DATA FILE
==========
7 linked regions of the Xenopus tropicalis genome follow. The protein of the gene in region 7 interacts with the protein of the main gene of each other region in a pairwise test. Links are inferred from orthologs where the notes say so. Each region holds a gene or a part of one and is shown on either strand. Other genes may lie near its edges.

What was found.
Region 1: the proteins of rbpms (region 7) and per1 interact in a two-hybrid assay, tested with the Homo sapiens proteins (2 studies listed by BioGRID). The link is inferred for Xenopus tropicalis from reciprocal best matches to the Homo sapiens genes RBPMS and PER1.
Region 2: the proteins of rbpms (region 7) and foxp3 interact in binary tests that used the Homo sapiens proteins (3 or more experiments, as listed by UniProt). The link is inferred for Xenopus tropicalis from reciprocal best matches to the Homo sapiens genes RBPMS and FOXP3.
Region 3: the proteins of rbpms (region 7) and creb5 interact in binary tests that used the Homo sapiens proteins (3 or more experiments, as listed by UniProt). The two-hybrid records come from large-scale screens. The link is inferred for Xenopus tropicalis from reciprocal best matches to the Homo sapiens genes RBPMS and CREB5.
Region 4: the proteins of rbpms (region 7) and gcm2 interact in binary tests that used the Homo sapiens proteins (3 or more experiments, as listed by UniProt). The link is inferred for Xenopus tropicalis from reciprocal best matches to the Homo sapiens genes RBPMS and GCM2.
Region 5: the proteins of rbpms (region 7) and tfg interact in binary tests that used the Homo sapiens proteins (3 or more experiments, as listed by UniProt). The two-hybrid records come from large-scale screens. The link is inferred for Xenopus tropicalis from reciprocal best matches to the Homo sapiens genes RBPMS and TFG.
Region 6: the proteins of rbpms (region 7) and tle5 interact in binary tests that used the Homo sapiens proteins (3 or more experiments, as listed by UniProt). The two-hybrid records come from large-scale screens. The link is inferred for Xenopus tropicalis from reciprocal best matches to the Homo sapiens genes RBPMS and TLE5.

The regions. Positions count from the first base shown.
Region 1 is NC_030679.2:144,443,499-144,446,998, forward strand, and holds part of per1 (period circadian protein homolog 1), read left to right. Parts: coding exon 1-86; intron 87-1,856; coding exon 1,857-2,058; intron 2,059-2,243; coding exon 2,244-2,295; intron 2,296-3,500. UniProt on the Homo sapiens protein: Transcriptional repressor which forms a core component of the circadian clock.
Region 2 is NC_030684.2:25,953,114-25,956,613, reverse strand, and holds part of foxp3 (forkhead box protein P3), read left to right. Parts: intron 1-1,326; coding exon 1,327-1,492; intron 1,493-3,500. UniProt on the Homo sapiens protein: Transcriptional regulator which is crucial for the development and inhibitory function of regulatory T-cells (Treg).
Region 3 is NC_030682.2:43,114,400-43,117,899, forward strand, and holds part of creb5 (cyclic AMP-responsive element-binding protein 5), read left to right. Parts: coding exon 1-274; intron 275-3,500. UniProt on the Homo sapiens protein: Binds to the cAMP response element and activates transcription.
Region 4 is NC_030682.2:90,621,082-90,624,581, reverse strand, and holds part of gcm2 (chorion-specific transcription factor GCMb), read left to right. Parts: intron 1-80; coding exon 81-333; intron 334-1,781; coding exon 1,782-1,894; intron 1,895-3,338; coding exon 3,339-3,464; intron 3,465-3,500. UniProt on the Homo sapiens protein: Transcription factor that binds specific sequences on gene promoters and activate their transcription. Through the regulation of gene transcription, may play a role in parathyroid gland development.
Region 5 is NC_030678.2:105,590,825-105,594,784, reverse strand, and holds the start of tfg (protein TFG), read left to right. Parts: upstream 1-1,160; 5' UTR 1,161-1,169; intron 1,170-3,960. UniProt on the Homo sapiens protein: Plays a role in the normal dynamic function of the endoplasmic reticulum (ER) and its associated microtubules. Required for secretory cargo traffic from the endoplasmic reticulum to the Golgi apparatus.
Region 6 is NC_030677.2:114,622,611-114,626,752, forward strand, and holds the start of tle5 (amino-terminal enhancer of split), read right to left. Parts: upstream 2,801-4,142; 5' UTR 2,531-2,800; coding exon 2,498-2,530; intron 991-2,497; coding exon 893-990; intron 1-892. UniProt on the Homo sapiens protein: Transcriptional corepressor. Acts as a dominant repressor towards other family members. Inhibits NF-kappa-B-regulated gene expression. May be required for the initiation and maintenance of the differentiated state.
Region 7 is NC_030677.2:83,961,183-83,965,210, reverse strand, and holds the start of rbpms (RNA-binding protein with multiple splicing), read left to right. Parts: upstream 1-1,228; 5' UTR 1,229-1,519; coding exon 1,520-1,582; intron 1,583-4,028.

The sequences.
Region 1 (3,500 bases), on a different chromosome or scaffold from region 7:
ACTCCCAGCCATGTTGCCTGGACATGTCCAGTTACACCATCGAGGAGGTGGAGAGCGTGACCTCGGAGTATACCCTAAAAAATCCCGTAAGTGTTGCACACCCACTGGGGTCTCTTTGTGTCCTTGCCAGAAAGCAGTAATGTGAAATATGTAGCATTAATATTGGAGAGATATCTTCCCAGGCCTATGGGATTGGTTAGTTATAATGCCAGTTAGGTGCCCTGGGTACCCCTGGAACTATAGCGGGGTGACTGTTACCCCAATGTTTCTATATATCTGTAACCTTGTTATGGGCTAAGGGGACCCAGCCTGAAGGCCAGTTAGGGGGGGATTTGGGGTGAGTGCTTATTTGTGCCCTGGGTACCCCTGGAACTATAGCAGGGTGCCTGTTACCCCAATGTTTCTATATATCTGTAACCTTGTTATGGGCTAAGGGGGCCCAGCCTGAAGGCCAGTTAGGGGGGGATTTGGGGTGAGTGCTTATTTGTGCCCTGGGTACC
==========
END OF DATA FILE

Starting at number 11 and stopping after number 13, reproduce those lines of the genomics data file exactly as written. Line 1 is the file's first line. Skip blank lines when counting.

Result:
Region 2 is NC_030684.2:25,953,114-25,956,613, reverse strand, and holds part of foxp3 (forkhead box protein P3), read left to right. Parts: intron 1-1,326; coding exon 1,327-1,492; intron 1,493-3,500. UniProt on the Homo sapiens protein: Transcriptional regulator which is crucial for the development and inhibitory function of regulatory T-cells (Treg).
Region 3 is NC_030682.2:43,114,400-43,117,899, forward strand, and holds part of creb5 (cyclic AMP-responsive element-binding protein 5), read left to right. Parts: coding exon 1-274; intron 275-3,500. UniProt on the Homo sapiens protein: Binds to the cAMP response element and activates transcription.
Region 4 is NC_030682.2:90,621,082-90,624,581, reverse strand, and holds part of gcm2 (chorion-specific transcription factor GCMb), read left to right. Parts: intron 1-80; coding exon 81-333; intron 334-1,781; coding exon 1,782-1,894; intron 1,895-3,338; coding exon 3,339-3,464; intron 3,465-3,500. UniProt on the Homo sapiens protein: Transcription factor that binds specific sequences on gene promoters and activate their transcription. Through the regulation of gene transcription, may play a role in parathyroid gland development.